Clergyman in historic SF address
Published 09/09/2011 | 21:36
A Presbyterian minister has called for a symbolic public day of reconciliation in Northern Ireland as he became the first Protestant clergyman from the region to address a Sinn Fein conference.
The Reverend David Latimer also described his friend and Stormont Deputy First Minister Martin McGuinness as one of the "true great leaders of modern times" during his landmark speech at Belfast's Waterfront Hall.
The former Army chaplain, who addressed delegates in Irish on a number of occasions, told the republican audience his proposed day of hope and transformation would bring together bereaved on all sides of the conflict.
He said the one-off event, which would see mutual recognition of wrongdoing, could be staged across all of Ireland, adding: "Such a solitary and public event would I believe provide space and time for everybody involved in the conflict to acknowledge the pain that each has inflicted.
"Recognising we have hurt each other and that we have been hurt by each other and that we all need to forgive would undeniably be liberating for all 32 counties, I think, of this island."
He said differing religious and political beliefs should be respected and should no longer be the source of suspicion, adding: "They shouldn't be sufficient to make one side fearful of the other. So with our prevailing political and religious beliefs - these, compared to the benefits of peace, I think we have to acknowledge, make our differences relatively trivial.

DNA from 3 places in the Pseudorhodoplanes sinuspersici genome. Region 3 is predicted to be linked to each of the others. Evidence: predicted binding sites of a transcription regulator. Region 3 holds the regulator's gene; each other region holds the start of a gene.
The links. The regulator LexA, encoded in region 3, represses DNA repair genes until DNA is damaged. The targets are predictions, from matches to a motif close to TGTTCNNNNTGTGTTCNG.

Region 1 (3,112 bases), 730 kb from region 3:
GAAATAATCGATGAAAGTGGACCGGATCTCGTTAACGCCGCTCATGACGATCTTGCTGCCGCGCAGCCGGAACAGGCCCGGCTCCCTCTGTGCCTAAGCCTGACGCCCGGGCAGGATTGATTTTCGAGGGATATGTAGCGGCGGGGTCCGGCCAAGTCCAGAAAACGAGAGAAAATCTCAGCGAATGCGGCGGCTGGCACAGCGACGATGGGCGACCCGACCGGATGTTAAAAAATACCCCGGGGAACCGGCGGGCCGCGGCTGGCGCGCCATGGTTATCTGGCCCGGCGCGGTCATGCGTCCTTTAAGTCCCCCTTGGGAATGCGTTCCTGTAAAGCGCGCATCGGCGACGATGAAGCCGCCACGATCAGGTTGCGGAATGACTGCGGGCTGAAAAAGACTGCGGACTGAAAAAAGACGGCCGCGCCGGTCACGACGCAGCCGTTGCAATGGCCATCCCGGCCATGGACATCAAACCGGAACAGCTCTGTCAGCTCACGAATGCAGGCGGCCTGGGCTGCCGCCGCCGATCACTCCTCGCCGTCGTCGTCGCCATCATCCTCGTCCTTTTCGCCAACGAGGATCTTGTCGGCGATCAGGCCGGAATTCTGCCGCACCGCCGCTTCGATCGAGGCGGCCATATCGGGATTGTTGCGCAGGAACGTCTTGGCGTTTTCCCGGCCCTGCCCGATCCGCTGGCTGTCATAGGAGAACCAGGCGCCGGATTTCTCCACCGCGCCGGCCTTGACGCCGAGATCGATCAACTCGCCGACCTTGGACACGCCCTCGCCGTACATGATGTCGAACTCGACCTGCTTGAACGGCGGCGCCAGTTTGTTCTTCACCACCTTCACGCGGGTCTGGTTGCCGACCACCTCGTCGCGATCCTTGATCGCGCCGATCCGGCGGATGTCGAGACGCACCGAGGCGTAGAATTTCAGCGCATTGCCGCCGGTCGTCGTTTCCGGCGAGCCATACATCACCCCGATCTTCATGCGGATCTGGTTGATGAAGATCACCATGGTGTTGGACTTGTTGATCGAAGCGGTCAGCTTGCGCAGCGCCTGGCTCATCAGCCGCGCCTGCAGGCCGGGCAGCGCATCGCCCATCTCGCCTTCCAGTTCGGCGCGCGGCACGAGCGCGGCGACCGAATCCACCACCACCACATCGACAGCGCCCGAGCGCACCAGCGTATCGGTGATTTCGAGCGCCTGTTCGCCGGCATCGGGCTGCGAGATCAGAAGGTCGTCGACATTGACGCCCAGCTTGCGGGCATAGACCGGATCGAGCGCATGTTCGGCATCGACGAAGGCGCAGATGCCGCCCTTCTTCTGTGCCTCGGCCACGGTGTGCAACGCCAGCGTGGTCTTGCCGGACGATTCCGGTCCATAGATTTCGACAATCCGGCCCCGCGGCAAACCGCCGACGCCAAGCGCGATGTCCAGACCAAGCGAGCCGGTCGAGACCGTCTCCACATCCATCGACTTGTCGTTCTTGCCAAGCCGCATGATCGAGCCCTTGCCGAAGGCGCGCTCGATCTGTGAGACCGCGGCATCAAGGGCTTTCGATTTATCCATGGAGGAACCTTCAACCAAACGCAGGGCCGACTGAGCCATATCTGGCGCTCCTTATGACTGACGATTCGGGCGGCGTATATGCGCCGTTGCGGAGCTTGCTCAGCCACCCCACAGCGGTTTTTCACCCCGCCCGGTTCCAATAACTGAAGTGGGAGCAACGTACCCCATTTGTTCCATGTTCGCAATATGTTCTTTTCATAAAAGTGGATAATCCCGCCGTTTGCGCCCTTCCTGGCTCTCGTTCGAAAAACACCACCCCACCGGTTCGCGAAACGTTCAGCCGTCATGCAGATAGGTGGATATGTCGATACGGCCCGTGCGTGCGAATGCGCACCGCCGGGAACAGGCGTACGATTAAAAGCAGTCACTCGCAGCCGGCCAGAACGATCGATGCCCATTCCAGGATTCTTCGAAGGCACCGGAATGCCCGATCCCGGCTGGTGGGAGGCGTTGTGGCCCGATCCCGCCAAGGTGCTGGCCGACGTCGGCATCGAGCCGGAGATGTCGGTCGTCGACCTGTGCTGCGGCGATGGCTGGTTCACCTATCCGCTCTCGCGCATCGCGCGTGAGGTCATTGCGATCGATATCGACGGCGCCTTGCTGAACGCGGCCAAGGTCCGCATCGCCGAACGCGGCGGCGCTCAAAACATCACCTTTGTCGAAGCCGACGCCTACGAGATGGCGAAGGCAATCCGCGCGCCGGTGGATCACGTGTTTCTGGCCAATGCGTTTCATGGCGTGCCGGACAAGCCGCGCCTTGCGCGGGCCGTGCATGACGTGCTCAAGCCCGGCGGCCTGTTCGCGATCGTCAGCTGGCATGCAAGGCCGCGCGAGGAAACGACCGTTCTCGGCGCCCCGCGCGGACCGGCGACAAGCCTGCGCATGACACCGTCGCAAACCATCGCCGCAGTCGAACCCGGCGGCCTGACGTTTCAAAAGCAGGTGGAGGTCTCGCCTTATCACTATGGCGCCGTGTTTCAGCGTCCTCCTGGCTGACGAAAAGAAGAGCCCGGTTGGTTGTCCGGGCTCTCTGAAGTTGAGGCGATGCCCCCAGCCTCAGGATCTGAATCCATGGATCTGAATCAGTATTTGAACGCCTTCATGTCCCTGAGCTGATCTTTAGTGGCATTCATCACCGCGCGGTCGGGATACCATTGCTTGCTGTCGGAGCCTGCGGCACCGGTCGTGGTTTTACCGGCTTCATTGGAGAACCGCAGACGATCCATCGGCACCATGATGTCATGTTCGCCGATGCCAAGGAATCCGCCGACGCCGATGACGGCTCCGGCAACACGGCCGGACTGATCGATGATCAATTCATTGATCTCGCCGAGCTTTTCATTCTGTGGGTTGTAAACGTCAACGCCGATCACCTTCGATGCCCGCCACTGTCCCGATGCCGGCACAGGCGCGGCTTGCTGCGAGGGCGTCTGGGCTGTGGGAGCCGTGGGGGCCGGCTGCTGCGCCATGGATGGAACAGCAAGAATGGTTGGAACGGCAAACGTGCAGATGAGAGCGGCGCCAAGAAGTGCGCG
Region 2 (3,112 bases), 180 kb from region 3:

"Therefore, for the sake of our children we will keep moving forward together, we must not let the peace die, we will not let the peace die and with a man at the helm like Martin (McGuinness) we can be sure of that."
Rev Latimer's church is close to Mr McGuinness's house in Londonderry and the two have forged an unlikely friendship in the last five years. The Sinn Fein veteran was instrumental in securing funds for the Presbyterian church's much-needed renovation.
The clergyman praised the efforts of Sinn Fein and the Democratic Unionists to agree to share power at Stormont but stressed that more needed to be done to secure peace.
"Despite our respective Dublin or London preferences which we have to learn to respect and accept, despite our different aspirations, we want to acknowledge that our destinies are tied together and our futures are bound together," he said. "Which means, ladies and gentlemen, that neither of us can continue to walk alone and the more we do together as people on the street and as politicians up on the hill (Stormont), the better we will shape our shared future."